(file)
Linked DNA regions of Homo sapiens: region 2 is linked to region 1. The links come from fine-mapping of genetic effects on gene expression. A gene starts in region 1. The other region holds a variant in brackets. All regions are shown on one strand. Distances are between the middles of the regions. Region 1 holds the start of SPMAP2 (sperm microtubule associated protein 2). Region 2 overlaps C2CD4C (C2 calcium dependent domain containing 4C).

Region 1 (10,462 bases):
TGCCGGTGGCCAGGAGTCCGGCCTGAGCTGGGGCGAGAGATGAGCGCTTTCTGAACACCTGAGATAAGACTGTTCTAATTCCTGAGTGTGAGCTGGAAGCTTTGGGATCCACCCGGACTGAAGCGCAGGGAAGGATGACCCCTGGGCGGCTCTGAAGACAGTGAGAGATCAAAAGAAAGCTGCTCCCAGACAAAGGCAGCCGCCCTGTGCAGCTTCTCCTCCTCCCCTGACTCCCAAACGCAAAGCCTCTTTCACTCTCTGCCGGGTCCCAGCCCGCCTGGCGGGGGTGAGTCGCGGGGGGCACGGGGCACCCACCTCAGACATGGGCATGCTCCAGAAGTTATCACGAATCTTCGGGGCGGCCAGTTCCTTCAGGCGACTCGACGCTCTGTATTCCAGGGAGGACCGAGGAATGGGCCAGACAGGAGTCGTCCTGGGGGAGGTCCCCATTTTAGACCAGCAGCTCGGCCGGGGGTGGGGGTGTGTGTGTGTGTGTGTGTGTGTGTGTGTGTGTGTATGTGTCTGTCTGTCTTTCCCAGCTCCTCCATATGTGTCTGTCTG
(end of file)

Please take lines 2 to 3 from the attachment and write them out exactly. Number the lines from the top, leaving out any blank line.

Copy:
Region 1 (10,462 bases):
TGCCGGTGGCCAGGAGTCCGGCCTGAGCTGGGGCGAGAGATGAGCGCTTTCTGAACACCTGAGATAAGACTGTTCTAATTCCTGAGTGTGAGCTGGAAGCTTTGGGATCCACCCGGACTGAAGCGCAGGGAAGGATGACCCCTGGGCGGCTCTGAAGACAGTGAGAGATCAAAAGAAAGCTGCTCCCAGACAAAGGCAGCCGCCCTGTGCAGCTTCTCCTCCTCCCCTGACTCCCAAACGCAAAGCCTCTTTCACTCTCTGCCGGGTCCCAGCCCGCCTGGCGGGGGTGAGTCGCGGGGGGCACGGGGCACCCACCTCAGACATGGGCATGCTCCAGAAGTTATCACGAATCTTCGGGGCGGCCAGTTCCTTCAGGCGACTCGACGCTCTGTATTCCAGGGAGGACCGAGGAATGGGCCAGACAGGAGTCGTCCTGGGGGAGGTCCCCATTTTAGACCAGCAGCTCGGCCGGGGGTGGGGGTGTGTGTGTGTGTGTGTGTGTGTGTGTGTGTGTGTATGTGTCTGTCTGTCTTTCCCAGCTCCTCCATATGTGTCTGTCTG